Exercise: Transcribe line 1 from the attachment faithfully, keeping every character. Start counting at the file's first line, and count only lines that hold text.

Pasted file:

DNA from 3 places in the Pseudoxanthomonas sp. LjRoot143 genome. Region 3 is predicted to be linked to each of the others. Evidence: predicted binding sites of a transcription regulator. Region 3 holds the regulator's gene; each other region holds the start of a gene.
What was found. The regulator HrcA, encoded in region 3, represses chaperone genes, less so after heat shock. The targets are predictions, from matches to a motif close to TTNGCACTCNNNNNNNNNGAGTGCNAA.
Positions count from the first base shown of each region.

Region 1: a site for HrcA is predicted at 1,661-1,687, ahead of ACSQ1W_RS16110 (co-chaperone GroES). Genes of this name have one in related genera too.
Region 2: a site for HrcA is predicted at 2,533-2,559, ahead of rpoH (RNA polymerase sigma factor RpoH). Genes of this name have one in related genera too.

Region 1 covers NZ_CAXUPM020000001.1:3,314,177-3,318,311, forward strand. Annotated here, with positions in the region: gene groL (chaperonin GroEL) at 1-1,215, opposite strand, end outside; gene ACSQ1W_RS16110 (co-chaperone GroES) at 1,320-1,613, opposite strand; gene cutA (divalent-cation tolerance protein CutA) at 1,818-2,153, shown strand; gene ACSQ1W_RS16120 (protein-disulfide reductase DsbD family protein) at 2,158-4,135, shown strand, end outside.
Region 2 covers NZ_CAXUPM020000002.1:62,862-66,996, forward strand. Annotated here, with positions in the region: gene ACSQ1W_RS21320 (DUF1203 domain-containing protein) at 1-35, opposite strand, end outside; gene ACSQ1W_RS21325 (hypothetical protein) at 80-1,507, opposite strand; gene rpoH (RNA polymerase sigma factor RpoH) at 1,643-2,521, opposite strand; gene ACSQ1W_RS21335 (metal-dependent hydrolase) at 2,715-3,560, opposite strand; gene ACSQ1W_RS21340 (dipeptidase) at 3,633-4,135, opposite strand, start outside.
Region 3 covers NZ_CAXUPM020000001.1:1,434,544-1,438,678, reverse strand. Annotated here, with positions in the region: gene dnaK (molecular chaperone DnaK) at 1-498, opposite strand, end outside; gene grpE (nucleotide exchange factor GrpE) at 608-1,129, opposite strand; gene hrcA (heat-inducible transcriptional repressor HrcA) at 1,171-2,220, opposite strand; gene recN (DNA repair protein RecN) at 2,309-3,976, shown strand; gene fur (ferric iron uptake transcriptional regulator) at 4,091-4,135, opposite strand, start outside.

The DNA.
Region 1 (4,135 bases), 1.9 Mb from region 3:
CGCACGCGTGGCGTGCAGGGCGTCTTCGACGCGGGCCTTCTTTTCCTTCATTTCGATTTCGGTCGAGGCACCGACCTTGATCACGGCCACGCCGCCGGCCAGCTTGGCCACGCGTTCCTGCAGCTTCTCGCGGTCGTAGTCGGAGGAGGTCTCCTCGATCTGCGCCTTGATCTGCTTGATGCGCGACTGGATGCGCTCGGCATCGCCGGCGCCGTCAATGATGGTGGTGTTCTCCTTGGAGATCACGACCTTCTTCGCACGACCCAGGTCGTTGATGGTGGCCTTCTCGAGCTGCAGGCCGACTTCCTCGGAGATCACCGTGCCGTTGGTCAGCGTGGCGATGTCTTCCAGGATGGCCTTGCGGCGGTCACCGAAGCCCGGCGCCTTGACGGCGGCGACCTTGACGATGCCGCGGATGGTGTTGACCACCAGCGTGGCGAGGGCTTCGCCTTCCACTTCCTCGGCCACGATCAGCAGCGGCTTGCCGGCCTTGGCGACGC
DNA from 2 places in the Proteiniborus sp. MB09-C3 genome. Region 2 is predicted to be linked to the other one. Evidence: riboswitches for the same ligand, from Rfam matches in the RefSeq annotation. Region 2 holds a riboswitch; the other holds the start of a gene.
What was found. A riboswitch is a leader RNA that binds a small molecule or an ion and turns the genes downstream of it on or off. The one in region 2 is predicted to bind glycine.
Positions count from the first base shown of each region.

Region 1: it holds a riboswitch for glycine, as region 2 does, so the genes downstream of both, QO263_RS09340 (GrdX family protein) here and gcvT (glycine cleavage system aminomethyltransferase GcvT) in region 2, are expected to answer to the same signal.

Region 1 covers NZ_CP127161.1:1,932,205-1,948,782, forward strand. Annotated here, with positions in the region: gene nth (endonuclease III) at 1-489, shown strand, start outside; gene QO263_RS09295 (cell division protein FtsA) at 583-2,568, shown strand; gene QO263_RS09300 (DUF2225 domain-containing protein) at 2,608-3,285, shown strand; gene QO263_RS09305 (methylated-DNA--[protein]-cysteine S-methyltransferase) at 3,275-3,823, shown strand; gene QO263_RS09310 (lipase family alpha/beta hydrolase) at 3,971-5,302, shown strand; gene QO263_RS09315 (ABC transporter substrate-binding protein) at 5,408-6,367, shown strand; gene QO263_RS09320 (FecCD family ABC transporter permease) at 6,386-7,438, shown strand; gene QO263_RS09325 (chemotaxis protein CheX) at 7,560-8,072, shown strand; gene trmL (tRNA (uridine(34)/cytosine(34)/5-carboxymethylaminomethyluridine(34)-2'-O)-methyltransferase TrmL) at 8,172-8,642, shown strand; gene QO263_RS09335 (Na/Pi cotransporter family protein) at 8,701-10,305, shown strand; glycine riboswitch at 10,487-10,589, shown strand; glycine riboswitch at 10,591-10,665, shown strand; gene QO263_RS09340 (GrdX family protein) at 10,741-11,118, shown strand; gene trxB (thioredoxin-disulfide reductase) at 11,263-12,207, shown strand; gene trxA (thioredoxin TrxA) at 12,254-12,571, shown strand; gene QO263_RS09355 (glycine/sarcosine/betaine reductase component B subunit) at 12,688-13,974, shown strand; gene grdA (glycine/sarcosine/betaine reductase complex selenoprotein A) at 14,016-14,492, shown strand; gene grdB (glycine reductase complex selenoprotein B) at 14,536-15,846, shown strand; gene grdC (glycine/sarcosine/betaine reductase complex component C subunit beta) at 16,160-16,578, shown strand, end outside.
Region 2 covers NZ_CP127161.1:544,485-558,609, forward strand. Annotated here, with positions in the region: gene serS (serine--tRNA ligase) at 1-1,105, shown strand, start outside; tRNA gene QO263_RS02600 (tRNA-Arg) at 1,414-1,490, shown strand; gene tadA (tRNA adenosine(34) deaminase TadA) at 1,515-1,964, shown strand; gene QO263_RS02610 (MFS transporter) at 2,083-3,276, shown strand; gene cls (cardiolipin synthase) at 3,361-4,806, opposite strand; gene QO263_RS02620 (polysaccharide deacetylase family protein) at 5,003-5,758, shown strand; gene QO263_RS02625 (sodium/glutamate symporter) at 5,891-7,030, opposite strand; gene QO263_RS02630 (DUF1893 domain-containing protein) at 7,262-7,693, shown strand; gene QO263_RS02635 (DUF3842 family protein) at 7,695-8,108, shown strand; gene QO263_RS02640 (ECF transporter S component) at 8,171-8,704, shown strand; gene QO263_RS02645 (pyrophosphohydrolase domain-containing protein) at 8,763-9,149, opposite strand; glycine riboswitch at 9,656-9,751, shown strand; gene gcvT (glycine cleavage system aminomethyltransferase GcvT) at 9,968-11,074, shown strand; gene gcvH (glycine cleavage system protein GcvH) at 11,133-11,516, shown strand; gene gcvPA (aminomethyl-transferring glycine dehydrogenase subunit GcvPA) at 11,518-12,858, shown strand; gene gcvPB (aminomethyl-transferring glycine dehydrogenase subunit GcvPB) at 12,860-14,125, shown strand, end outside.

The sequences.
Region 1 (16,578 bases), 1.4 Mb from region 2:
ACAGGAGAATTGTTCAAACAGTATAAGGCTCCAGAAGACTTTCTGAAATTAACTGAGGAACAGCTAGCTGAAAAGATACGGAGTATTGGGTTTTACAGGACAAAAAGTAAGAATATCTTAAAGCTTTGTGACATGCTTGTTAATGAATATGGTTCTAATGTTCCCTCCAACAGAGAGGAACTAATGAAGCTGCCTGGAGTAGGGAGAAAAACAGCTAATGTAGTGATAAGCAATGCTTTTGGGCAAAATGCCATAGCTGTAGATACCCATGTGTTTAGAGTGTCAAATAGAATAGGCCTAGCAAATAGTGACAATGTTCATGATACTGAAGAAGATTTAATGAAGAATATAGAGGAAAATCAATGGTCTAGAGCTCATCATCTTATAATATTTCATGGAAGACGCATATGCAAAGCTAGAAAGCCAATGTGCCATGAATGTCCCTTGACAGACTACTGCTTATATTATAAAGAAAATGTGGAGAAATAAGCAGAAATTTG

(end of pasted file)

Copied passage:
DNA from 3 places in the Pseudoxanthomonas sp. LjRoot143 genome. Region 3 is predicted to be linked to each of the others. Evidence: predicted binding sites of a transcription regulator. Region 3 holds the regulator's gene; each other region holds the start of a gene.